Journalism Politics Technology

Twitter in the courtroom: what is the value added?

When Conservatives want to carp on “wasteful government spending,” the well they pull from again and again is government-funded scientific research. Because of course, what could more typify waste and abuse than a 1 million dollar project to study whale sperm?

But information doesn’t work like that, and neither does science. One cannot know, when they begin a research project, what they will discover by its end. And even less knowable are the mysteries that may be solved with a random scrap of information from your work. Science works like that all the time.

And it is with this in mind that I’m struggling to understand Twitter in the courtroom. Journalism and science work off of many of the same ethical standards, the first being that knowledge is valuable even if its value is not always immediately understood. Journalists have always fought with the justice system on the limits of their ability to cover trials – from cameras to now the stenographers of modern media, Twitter accounts. But having observed a fair share of courtroom cases covered by Twitter accounts, I become less and less enamored of their supposed ability to enlighten.

The problem seems to be that, while a full accounting of what happens in a court room is certainly enlightening, what happens on a Twitter feed does not quite live up to that standard. How could it, at 140 characters a clip, typed hurriedly on a tiny little phone keyboard? Instead what we get is sort of reverse TV Guide of what has happened as it comes up, without the benefit of seeing or hearing any of the testimony.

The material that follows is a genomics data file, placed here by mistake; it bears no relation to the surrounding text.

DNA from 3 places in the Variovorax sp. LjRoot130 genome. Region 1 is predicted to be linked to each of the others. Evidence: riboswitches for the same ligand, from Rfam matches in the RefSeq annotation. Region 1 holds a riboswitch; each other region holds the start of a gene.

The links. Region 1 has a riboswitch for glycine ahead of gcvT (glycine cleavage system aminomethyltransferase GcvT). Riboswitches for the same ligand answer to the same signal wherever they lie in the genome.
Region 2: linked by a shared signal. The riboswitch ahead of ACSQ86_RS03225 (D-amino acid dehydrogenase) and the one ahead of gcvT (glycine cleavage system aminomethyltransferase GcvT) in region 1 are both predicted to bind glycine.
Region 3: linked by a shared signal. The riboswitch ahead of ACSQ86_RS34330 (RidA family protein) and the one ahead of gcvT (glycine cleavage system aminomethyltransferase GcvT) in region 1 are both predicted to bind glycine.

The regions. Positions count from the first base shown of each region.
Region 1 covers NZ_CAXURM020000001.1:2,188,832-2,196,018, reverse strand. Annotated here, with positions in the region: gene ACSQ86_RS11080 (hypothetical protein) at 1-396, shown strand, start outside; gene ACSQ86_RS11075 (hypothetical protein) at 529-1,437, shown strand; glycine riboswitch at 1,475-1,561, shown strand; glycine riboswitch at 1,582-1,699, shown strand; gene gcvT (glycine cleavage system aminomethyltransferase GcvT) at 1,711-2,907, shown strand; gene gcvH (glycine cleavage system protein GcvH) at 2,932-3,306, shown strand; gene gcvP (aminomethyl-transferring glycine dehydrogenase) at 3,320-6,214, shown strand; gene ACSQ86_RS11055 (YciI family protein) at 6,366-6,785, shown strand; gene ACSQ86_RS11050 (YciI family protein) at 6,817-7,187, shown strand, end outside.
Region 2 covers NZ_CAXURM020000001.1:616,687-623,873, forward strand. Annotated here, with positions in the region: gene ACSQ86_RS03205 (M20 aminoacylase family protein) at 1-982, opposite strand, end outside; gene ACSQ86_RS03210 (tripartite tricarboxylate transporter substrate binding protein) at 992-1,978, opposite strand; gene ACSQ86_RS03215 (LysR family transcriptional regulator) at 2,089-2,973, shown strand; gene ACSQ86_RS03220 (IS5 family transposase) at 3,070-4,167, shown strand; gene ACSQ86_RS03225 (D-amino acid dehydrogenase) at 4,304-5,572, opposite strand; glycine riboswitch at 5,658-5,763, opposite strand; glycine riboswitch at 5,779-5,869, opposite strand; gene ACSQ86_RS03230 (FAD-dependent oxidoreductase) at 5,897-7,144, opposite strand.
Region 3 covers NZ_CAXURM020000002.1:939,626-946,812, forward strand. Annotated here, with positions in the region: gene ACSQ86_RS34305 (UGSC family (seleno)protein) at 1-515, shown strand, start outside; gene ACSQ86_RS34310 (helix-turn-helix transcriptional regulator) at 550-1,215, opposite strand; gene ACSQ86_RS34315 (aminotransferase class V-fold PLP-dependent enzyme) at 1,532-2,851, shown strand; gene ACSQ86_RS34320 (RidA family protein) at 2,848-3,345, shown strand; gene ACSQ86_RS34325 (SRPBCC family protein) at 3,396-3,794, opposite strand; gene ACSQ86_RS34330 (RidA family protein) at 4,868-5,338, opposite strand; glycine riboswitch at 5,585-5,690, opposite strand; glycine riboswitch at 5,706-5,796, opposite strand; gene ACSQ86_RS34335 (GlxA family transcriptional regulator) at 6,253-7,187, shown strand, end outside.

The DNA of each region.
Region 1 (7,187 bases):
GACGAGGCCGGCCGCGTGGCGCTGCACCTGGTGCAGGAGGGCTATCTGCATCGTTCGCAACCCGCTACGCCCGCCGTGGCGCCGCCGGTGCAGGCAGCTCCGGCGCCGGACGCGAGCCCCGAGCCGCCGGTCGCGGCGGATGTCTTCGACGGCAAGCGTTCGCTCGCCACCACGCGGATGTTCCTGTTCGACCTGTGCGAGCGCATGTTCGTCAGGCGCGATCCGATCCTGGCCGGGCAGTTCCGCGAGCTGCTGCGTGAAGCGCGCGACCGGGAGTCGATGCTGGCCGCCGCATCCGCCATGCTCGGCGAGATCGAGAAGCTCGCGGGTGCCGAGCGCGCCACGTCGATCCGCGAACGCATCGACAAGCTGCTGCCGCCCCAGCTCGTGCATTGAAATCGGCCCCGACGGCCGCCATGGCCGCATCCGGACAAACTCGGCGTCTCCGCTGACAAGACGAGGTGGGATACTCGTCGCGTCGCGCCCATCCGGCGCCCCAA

Not to pick on Sean Carroll, who is a good journalist. But it is difficult to imagine this information providing any particular insight into the unfortunate case of Richard Dallas, the man accused of raping a nine month old baby. Instead, it half paints a picture that the audience is invited to fill up with their own prejudices.

The result is not more information, its less information about more things.

Update: Twitter responses

Because I got so many responses, I thought I’d highlight some of them. It is clear that Rochester is getting tired of this trend:

Update #2: More Twitter!

Because I’ve had the opportunity to have a well-publicized debate with my very good friend, fellow blogger and Twitter journalism evangelist Rachel Barnhart about twitter in the courtroom, I decided to include it on the post for further food for thought.